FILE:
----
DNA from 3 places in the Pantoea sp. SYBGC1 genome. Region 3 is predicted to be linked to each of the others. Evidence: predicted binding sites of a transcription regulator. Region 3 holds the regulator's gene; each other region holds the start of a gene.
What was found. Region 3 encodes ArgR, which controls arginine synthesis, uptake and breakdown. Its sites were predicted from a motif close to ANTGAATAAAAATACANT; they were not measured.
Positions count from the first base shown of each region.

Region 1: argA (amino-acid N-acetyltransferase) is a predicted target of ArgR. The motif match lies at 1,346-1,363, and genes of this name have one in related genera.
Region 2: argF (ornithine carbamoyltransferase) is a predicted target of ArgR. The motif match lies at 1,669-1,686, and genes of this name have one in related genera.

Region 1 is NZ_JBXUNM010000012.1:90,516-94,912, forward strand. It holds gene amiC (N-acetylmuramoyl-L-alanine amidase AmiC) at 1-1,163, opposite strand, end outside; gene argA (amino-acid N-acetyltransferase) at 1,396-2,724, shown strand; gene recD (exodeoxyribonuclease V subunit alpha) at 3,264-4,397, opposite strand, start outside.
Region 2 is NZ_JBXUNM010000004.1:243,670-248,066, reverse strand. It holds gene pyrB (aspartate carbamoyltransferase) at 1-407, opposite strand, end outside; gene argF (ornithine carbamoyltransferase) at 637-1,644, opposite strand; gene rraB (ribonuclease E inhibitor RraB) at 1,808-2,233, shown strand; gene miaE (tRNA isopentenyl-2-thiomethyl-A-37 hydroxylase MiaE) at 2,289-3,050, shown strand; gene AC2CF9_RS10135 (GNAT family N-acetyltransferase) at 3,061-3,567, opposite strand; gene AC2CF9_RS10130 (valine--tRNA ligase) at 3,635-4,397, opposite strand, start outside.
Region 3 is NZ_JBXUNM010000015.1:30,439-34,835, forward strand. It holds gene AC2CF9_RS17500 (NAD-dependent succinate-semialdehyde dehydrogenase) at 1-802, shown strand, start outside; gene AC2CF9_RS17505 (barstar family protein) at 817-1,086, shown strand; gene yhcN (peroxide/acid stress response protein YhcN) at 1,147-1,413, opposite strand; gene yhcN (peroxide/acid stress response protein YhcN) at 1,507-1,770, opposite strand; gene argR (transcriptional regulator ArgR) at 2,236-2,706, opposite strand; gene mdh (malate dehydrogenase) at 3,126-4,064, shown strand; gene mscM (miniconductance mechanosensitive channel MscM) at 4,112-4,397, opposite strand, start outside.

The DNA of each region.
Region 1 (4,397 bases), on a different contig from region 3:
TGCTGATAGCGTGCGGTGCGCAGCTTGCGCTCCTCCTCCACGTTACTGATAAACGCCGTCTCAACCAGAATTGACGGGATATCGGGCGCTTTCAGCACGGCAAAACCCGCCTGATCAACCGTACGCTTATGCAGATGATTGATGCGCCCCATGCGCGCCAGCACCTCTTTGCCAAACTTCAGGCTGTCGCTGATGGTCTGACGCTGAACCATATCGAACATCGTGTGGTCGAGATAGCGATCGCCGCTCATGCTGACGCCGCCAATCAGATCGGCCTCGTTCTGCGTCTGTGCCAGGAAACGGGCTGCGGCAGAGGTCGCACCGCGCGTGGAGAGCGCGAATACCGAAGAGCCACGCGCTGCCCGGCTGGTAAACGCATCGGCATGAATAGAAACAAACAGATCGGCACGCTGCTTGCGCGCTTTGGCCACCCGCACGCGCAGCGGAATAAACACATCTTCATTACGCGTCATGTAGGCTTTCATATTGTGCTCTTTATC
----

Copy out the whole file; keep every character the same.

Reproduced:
DNA from 3 places in the Pantoea sp. SYBGC1 genome. Region 3 is predicted to be linked to each of the others. Evidence: predicted binding sites of a transcription regulator. Region 3 holds the regulator's gene; each other region holds the start of a gene.
What was found. Region 3 encodes ArgR, which controls arginine synthesis, uptake and breakdown. Its sites were predicted from a motif close to ANTGAATAAAAATACANT; they were not measured.
Positions count from the first base shown of each region.

Region 1: argA (amino-acid N-acetyltransferase) is a predicted target of ArgR. The motif match lies at 1,346-1,363, and genes of this name have one in related genera.
Region 2: argF (ornithine carbamoyltransferase) is a predicted target of ArgR. The motif match lies at 1,669-1,686, and genes of this name have one in related genera.

Region 1 is NZ_JBXUNM010000012.1:90,516-94,912, forward strand. It holds gene amiC (N-acetylmuramoyl-L-alanine amidase AmiC) at 1-1,163, opposite strand, end outside; gene argA (amino-acid N-acetyltransferase) at 1,396-2,724, shown strand; gene recD (exodeoxyribonuclease V subunit alpha) at 3,264-4,397, opposite strand, start outside.
Region 2 is NZ_JBXUNM010000004.1:243,670-248,066, reverse strand. It holds gene pyrB (aspartate carbamoyltransferase) at 1-407, opposite strand, end outside; gene argF (ornithine carbamoyltransferase) at 637-1,644, opposite strand; gene rraB (ribonuclease E inhibitor RraB) at 1,808-2,233, shown strand; gene miaE (tRNA isopentenyl-2-thiomethyl-A-37 hydroxylase MiaE) at 2,289-3,050, shown strand; gene AC2CF9_RS10135 (GNAT family N-acetyltransferase) at 3,061-3,567, opposite strand; gene AC2CF9_RS10130 (valine--tRNA ligase) at 3,635-4,397, opposite strand, start outside.
Region 3 is NZ_JBXUNM010000015.1:30,439-34,835, forward strand. It holds gene AC2CF9_RS17500 (NAD-dependent succinate-semialdehyde dehydrogenase) at 1-802, shown strand, start outside; gene AC2CF9_RS17505 (barstar family protein) at 817-1,086, shown strand; gene yhcN (peroxide/acid stress response protein YhcN) at 1,147-1,413, opposite strand; gene yhcN (peroxide/acid stress response protein YhcN) at 1,507-1,770, opposite strand; gene argR (transcriptional regulator ArgR) at 2,236-2,706, opposite strand; gene mdh (malate dehydrogenase) at 3,126-4,064, shown strand; gene mscM (miniconductance mechanosensitive channel MscM) at 4,112-4,397, opposite strand, start outside.

The DNA of each region.
Region 1 (4,397 bases), on a different contig from region 3:
TGCTGATAGCGTGCGGTGCGCAGCTTGCGCTCCTCCTCCACGTTACTGATAAACGCCGTCTCAACCAGAATTGACGGGATATCGGGCGCTTTCAGCACGGCAAAACCCGCCTGATCAACCGTACGCTTATGCAGATGATTGATGCGCCCCATGCGCGCCAGCACCTCTTTGCCAAACTTCAGGCTGTCGCTGATGGTCTGACGCTGAACCATATCGAACATCGTGTGGTCGAGATAGCGATCGCCGCTCATGCTGACGCCGCCAATCAGATCGGCCTCGTTCTGCGTCTGTGCCAGGAAACGGGCTGCGGCAGAGGTCGCACCGCGCGTGGAGAGCGCGAATACCGAAGAGCCACGCGCTGCCCGGCTGGTAAACGCATCGGCATGAATAGAAACAAACAGATCGGCACGCTGCTTGCGCGCTTTGGCCACCCGCACGCGCAGCGGAATAAACACATCTTCATTACGCGTCATGTAGGCTTTCATATTGTGCTCTTTATC